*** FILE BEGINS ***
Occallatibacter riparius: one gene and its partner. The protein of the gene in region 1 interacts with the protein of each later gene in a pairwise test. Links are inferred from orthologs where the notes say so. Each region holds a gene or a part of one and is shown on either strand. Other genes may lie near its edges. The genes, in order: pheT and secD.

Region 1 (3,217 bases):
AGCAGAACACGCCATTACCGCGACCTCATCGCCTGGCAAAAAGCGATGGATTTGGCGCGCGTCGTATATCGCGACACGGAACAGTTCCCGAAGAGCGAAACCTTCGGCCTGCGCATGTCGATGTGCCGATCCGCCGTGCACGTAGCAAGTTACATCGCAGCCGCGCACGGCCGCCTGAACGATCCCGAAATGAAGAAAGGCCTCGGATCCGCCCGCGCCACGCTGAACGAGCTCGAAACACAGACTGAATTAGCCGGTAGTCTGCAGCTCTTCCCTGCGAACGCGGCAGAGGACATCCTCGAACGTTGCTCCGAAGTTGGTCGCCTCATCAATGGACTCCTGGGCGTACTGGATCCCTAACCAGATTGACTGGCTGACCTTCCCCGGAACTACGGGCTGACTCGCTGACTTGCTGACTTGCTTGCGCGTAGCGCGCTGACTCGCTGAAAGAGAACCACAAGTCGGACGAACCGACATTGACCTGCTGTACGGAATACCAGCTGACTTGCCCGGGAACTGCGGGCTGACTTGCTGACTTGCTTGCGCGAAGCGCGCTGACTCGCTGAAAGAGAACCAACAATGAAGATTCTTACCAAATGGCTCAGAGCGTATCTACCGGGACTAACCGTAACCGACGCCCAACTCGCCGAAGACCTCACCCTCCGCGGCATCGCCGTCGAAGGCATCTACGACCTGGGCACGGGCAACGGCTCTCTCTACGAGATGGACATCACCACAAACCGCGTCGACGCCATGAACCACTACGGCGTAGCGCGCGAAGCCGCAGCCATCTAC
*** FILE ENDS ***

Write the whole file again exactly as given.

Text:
Occallatibacter riparius: one gene and its partner. The protein of the gene in region 1 interacts with the protein of each later gene in a pairwise test. Links are inferred from orthologs where the notes say so. Each region holds a gene or a part of one and is shown on either strand. Other genes may lie near its edges. The genes, in order: pheT and secD.

Region 1 (3,217 bases):
AGCAGAACACGCCATTACCGCGACCTCATCGCCTGGCAAAAAGCGATGGATTTGGCGCGCGTCGTATATCGCGACACGGAACAGTTCCCGAAGAGCGAAACCTTCGGCCTGCGCATGTCGATGTGCCGATCCGCCGTGCACGTAGCAAGTTACATCGCAGCCGCGCACGGCCGCCTGAACGATCCCGAAATGAAGAAAGGCCTCGGATCCGCCCGCGCCACGCTGAACGAGCTCGAAACACAGACTGAATTAGCCGGTAGTCTGCAGCTCTTCCCTGCGAACGCGGCAGAGGACATCCTCGAACGTTGCTCCGAAGTTGGTCGCCTCATCAATGGACTCCTGGGCGTACTGGATCCCTAACCAGATTGACTGGCTGACCTTCCCCGGAACTACGGGCTGACTCGCTGACTTGCTGACTTGCTTGCGCGTAGCGCGCTGACTCGCTGAAAGAGAACCACAAGTCGGACGAACCGACATTGACCTGCTGTACGGAATACCAGCTGACTTGCCCGGGAACTGCGGGCTGACTTGCTGACTTGCTTGCGCGAAGCGCGCTGACTCGCTGAAAGAGAACCAACAATGAAGATTCTTACCAAATGGCTCAGAGCGTATCTACCGGGACTAACCGTAACCGACGCCCAACTCGCCGAAGACCTCACCCTCCGCGGCATCGCCGTCGAAGGCATCTACGACCTGGGCACGGGCAACGGCTCTCTCTACGAGATGGACATCACCACAAACCGCGTCGACGCCATGAACCACTACGGCGTAGCGCGCGAAGCCGCAGCCATCTAC